Book Review: IT Contracts and Dispute Management

June 21, 2018

The full title of this book is ‘IT Contracts and Dispute Management:
A Practitioner’s Guide to the Project Lifecycle’. It is a different approach –
and a very refreshing one.

The authors say that the book is the product of ‘painful
professional experience’ and that shines through. They have attempted, largely
successfully, to break down the stages of a major technology project into
bite-sized chunks and address the issues that arise. While the authors’ stated
aim is to address the legal issues, the truth is that some of the value of the
book relates to project organisation – and I see that as a positive.

Some of the chapters are pretty straightforward contract law
with an IT context added in – Chapter 2B on Misrepresentation being a prime
example – and are not much different than other works with more traditional
aims. And the back cover makes the overblown claim that the book is ‘the only
published work in this area relating to English law’ when many other works have
dealt with pretty much every aspect that is covered here. But, putting
annoyance with that claim to one side, this work really is fresh and original
and fulfils a real need.

When I am explaining what I see as the ideal approach to an
article for Computers & Law, I usually say something about clear analysis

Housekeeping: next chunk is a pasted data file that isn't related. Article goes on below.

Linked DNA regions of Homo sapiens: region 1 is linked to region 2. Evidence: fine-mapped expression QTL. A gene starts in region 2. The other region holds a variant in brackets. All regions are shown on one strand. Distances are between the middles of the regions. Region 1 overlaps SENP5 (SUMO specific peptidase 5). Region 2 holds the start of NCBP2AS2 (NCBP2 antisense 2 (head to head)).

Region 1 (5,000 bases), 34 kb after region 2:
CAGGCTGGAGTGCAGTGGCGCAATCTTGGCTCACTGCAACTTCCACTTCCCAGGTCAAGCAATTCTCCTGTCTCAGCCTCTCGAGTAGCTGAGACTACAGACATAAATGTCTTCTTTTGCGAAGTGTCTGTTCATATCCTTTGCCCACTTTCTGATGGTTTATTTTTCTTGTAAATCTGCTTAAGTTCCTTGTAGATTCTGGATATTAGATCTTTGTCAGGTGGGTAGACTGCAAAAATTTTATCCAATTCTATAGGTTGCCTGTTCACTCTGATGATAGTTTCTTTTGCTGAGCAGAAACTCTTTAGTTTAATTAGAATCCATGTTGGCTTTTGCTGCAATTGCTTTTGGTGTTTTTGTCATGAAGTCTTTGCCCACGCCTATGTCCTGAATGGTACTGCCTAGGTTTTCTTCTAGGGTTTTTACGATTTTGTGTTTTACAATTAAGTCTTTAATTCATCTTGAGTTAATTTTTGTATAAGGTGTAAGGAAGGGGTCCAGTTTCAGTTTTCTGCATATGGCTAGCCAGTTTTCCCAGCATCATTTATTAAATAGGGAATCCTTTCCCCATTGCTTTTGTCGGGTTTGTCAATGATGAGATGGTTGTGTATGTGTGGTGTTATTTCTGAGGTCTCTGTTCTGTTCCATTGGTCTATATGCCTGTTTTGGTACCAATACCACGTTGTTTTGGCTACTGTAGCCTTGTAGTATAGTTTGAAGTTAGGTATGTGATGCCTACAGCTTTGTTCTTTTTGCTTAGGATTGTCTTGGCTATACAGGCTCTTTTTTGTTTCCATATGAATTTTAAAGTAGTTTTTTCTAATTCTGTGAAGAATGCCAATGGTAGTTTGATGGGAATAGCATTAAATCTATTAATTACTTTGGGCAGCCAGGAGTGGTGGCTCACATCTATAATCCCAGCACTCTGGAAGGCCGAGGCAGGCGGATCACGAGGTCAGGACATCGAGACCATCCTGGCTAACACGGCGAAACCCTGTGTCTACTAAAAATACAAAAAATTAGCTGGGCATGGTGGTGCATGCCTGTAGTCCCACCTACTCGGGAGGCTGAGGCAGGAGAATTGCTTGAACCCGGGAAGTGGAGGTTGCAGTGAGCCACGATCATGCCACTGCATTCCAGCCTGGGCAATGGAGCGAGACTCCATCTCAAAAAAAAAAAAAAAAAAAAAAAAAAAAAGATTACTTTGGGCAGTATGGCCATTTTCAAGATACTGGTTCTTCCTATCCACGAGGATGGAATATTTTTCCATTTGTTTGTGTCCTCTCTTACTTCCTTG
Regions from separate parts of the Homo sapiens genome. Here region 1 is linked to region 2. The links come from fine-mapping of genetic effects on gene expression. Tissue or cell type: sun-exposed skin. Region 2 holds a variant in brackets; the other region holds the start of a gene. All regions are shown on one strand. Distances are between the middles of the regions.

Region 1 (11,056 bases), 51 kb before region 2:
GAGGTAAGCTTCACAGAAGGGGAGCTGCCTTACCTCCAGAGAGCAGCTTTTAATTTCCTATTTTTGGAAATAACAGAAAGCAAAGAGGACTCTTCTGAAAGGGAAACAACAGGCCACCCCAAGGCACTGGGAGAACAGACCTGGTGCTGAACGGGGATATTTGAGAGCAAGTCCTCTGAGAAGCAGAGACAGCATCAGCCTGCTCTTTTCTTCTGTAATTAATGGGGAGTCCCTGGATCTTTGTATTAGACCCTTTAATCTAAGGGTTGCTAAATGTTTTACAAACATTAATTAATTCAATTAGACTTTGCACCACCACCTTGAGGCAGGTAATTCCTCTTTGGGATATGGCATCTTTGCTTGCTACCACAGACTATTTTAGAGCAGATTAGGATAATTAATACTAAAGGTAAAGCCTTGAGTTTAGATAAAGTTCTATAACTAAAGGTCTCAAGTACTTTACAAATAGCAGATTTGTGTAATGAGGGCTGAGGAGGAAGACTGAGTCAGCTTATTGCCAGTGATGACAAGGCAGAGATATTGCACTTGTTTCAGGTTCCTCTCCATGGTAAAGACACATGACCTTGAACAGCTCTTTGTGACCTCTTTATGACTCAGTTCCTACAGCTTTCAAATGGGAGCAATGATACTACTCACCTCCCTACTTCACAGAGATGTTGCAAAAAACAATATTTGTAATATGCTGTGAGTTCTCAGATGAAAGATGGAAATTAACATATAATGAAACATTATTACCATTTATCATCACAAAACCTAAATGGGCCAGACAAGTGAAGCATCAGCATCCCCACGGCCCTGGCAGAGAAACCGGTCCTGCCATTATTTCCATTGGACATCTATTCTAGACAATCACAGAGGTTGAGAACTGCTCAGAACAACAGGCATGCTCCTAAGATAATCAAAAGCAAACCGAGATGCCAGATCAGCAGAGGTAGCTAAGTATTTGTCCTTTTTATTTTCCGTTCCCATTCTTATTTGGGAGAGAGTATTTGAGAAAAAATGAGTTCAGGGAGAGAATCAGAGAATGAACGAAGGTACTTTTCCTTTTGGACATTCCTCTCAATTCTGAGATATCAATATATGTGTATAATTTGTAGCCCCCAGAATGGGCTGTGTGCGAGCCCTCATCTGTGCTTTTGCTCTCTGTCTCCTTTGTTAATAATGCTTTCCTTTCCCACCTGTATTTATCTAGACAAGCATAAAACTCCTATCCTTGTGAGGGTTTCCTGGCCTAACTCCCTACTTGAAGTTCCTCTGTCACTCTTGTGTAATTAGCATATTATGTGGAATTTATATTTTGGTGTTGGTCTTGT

of the law placed in a practical tech law context. That’s the approach that
shines through this book. I would happily host snippets from this book in the magazine.
The authors, Steven Baker from Cadwalder, Wickersham & Taft LLP, Lawrence
Akka QC of 20 Essex St and Rachel Glass from Bird & Bird, are to be
congratulated on conceiving and maintaining a clear and fresh perspective.

I especially liked the material on ‘Managing evolution’
(6.18 to 6.22), Bug tolerance (8.05 to 8.09), Dispute boards (15.51 on) and
Lost benefit (17.50 on). I am even prepared to forgive the cod-Tolstoy at 11.01
(‘all happy technology projects are similar; each unhappy technology project is
unhappy in its own way’ – which is not only disrespectful to Tolstoy but is not
even true).

I heartily recommend this book for newbies to tech law and
for the less experienced – reading and absorbing the lessons here will turbo-charge
your level of knowledge to the level of the wizened old hack. But I really
think that it has something for even the most experienced – at the very least,
you will enjoy nodding along. I am delighted to see that the ebook version is
very reasonably priced.

IT Contracts and Dispute Management: A Practitioner’s Guide
to the Project Lifecycle
is published by Edward Elgar (486 pp, ISBN 978 1 78471
011 8 or ISBN 978 1 78471 012 5 (ebook). The list price is £145 for the
hardback but Elgar have it at £130.50 and the ebook version goes below £30,
depending on format.

Laurence Eastham is Editor of Computers & Law.